engine in it. I got it up to 95 on a Texas freeway. A semi blew by me
going apparently 40MPH faster. That was difficult to deal with.
I had an actual VW 411 back in 1973. I got it up to 105 on I-80 going
across Nevada back in the days of R&P.
I hit 85 in a Super Beetle and it was still climbing hard when I shut it
down. I don't have any idea what year the engine was from or what size it
was because my grandfather swapped engines in most of his VWs.
j***@yahoo.com
2015-08-22 21:24:47 UTC
Permalink
Raw Message
Post by John David Galt
Post by Michael Angelo Ravera
I took a bus ride to my new consulting assignment in Austin. I saw a part of the country to which I hadn't ever been (but only officially added one state, NM). It looks as if, in Texas, on freeways at least, they post whatever speed the engineering survey says is right and just deal with it. They even post some 70MPH in town. Could some DOTs actually have it right?
Texas seems to come closer than most. They have one 85 mph toll road.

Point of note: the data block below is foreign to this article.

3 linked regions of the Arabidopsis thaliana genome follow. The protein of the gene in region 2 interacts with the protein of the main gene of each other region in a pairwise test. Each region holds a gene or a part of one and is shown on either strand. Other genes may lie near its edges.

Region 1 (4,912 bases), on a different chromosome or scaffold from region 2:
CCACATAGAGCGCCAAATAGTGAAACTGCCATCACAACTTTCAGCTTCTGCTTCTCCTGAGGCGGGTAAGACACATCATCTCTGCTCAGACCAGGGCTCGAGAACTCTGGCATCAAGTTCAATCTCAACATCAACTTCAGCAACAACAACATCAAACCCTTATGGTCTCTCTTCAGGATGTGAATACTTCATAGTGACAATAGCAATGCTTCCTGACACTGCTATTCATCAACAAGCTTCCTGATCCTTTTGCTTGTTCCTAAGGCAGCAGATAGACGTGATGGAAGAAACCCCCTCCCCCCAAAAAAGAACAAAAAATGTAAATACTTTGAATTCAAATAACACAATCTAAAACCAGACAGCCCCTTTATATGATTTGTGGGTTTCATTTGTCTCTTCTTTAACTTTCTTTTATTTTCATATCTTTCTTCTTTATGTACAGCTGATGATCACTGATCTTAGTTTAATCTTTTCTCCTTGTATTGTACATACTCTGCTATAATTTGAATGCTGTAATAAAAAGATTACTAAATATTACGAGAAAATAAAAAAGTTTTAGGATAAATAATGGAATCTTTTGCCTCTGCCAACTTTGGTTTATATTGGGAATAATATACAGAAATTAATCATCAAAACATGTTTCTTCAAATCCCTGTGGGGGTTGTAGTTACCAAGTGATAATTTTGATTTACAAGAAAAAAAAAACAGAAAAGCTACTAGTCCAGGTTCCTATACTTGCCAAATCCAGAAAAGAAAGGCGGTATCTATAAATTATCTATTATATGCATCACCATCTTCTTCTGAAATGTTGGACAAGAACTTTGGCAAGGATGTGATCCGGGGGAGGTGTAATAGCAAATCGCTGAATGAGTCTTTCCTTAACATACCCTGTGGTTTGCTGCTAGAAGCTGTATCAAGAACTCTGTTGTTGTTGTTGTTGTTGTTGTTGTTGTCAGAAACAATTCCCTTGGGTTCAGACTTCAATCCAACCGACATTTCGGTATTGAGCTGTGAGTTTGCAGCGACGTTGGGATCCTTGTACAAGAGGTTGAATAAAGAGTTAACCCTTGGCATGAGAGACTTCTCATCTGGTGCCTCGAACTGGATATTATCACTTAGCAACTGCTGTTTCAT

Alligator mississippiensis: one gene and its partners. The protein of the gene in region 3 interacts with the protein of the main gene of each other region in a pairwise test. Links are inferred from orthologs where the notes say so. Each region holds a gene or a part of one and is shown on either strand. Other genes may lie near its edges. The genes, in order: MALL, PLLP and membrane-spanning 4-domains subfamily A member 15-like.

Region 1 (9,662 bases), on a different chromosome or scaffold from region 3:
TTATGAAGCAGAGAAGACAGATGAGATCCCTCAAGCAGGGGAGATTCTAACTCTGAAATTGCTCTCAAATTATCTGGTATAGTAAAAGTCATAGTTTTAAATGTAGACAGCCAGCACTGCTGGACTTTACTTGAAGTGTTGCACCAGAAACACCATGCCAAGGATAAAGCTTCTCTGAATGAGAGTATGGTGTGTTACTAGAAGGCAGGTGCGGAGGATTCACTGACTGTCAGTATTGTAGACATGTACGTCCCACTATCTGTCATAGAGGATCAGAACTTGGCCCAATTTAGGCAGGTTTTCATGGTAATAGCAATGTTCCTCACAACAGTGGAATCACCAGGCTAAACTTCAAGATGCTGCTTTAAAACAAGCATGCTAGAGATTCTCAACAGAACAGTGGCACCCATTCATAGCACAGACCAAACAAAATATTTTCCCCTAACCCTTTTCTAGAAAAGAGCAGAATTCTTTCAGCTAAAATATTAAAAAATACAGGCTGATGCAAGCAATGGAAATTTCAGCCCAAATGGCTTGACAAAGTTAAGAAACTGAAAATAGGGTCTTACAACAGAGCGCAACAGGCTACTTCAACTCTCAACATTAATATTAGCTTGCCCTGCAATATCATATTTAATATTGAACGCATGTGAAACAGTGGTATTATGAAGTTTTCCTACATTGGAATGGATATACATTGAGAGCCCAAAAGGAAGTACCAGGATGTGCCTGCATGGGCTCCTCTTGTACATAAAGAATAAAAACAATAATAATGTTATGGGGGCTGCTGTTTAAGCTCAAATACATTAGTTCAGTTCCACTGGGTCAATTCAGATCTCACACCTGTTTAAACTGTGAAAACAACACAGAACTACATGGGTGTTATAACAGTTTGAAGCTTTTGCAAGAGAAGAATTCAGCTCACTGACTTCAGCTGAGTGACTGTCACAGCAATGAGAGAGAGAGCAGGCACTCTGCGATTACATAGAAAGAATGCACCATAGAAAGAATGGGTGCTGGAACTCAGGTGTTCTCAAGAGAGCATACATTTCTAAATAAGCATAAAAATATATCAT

The other states that currently have some 80 mph are Utah and Idaho. I
don't think anybody else in the US has 85.
Wyoming and South Dakota also have 80 mph.

John Brocato
Kenny McCormack
2015-08-22 22:56:54 UTC
Permalink
Raw Message
Post by Michael Angelo Ravera
Post by John David Galt
Post by Michael Angelo Ravera
I took a bus ride to my new consulting assignment in Austin. I saw a part of
the country to which I hadn't ever been (but only officially added one state,
NM). It looks as if, in Texas, on freeways at least, they post whatever speed the
engineering survey says is right and just deal with it. They even post some 70MPH
in town. Could some DOTs actually have it right?
Post by John David Galt
Texas seems to come closer than most. They have one 85 mph toll road.
The other states that currently have some 80 mph are Utah and Idaho. I
don't think anybody else in the US has 85.
Wyoming and South Dakota also have 80 mph.
John Brocato
Does there exist data on what the actual general speeds are on those roads?